Sunday, September 21, 2014
Inquirer Daily News

Philadelphia to be inhabitable hellscape by 2024, apparently

A city of wusses wimps out on the 2024 Olympics

Philadelphia to be inhabitable hellscape by 2024, apparently

Philadelphia's supreme leader -- David L. Cohen of Comcast -- and also Mayor Nutter interrupted the post-Memorial Day sunny spring bliss today for a special announcement: Our city apparently has no future, to speak of.

OK, OK, more specifically, Cohen and Nutter announced that the plan to lure the 2024 Summer Olympics to Philly -- a plan that you probably weren't paying any attention to because frankly it seemed pretty unlikely, and that's being polite -- is now canceled before it really ever gained steam. What worried me, though, was the language they used in dropping the would-be Olympic bid, which was cryptic at best, or apocalyptic at worst:

"We've looked closely at this opportunity over the past year with the City and a number of other key stakeholders, and agree that the timing is not right for Philadelphia. We are very confident that we are on a short list of U.S. cities that can ultimately deliver an incredibly successful Games, and intend to continue down our current path towards Philadelphia one day bidding on and securing the Olympics for our city, state and region," the release quoted Cohen as saying.

Why isn't the timing right? What do they know? Have Cohen and Nutter been visited by a Fatima-like prophecy? The stories note that Philadelphia is likely hosting Pope Francis at the big Catholic confab next year, and maybe, maybe the Democratic National Convention in 2016 -- and apparently we'll be exhausted for the next eight years? Really? These are the same folks who cancelled an NFL football game with a few flakes in the forecast...a city of wusses.

The truth is that hosting the Olympics is the Lucy-holding-the-football of civic events. That is, it seems too good to be true -- TV networks (including one that Mr. Cohen might, ahem, have a little influence with) give billions of dollars to the host city, which creates thousands of jobs building infrastructure, some of which -- such as the Olympic Village that houses the athletes -- can be converted into permanent improvements. The reality is that many cities have found that poor planning and inevitable overruns leave them on the hook for hundreds of millions of dollars. I couldn't see such a thing happening in Philadelphia -- unless some of the work requires a carpenter or an electrician. Heh.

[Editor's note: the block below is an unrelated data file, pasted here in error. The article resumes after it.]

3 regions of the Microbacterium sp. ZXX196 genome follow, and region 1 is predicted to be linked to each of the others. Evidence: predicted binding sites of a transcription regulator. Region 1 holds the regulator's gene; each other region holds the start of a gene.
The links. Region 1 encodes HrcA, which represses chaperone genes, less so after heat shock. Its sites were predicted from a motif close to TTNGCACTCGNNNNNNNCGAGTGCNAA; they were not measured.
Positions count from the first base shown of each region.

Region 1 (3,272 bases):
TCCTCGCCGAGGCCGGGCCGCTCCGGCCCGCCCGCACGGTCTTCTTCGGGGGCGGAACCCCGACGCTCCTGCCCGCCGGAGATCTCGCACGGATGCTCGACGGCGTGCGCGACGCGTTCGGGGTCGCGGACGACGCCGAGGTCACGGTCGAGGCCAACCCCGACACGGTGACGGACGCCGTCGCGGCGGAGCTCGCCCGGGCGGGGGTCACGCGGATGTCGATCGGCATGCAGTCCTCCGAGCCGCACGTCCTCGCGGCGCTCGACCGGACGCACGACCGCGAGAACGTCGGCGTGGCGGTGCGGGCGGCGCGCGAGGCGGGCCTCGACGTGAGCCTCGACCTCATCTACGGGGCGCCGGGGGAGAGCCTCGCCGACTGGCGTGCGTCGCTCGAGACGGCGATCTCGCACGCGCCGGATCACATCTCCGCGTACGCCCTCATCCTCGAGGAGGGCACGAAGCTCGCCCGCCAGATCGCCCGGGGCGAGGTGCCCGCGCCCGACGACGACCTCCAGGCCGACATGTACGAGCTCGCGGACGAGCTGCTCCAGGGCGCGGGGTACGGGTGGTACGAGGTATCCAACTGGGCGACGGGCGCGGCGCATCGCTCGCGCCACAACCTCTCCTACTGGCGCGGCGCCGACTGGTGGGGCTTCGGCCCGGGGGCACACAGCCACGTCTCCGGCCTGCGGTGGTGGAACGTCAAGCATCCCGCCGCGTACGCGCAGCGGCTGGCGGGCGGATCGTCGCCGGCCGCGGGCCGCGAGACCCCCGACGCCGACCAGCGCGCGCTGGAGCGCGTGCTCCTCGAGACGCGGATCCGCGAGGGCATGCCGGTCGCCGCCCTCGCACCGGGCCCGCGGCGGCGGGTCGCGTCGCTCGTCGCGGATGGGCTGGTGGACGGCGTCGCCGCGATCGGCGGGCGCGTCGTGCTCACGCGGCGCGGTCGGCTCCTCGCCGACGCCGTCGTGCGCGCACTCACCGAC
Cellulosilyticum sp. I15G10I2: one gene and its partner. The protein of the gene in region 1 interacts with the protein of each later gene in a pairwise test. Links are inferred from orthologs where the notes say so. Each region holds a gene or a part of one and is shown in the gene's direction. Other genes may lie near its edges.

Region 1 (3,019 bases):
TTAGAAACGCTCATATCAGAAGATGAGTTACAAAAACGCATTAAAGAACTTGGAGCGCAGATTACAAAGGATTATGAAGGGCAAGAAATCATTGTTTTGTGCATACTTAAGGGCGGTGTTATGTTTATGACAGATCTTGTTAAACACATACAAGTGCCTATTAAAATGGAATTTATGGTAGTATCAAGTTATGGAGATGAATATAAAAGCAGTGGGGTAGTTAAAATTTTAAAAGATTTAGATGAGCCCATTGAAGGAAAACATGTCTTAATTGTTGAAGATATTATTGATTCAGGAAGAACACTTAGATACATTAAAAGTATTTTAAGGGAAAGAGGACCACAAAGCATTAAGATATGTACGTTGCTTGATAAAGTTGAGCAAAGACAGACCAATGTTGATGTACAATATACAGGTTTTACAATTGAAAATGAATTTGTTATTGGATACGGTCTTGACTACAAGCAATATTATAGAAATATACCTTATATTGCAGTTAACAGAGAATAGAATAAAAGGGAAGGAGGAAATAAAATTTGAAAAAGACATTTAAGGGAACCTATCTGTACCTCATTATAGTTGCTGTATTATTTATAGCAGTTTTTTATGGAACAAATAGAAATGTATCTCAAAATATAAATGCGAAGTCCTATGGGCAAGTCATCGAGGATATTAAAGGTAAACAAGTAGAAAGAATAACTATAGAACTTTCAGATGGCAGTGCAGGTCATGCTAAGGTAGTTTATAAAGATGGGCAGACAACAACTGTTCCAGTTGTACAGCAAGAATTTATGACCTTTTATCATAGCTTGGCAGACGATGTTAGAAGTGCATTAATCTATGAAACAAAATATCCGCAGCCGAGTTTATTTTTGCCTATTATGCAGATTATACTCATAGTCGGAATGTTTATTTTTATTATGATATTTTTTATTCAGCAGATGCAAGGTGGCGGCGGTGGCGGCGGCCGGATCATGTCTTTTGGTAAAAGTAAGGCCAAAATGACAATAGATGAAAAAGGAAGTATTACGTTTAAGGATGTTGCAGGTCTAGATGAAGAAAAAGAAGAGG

Still, it does bother me -- the lack of a grand vision. Philadelphia is a city that's blessed, if that's the right term. with waaay too many sports facilities, not just the sports complex but the Palestra, the Liacouris Center, Franklin Field, PPL Park, rowing on the Schuylkill, etc., etc. -- so what we even need to build, exactly? We have an amazingly perfect spot for an Olympic Village at the Navy Yard that could then provide affordable housing for the working class for years to come, Right now, Philadelphia is a mix of optimism -- look at all the construction rigs in and around Center City and the renaissance of some nearby neighborhoods -- and despair over deep poverty and failing schools in other parts of town.

Hosting the Olympics would be audacious -- in civic renewal ideas, it is throwing the long bomb. It might have been a terrible idea.

But why did we punt on 1st down?

About this blog
Will Bunch, a senior writer at the Philadelphia Daily News, blogs about his obsessions, including national and local politics and world affairs, the media, pop music, the Philadelphia Phillies, soccer and other sports, not necessarily in that order.

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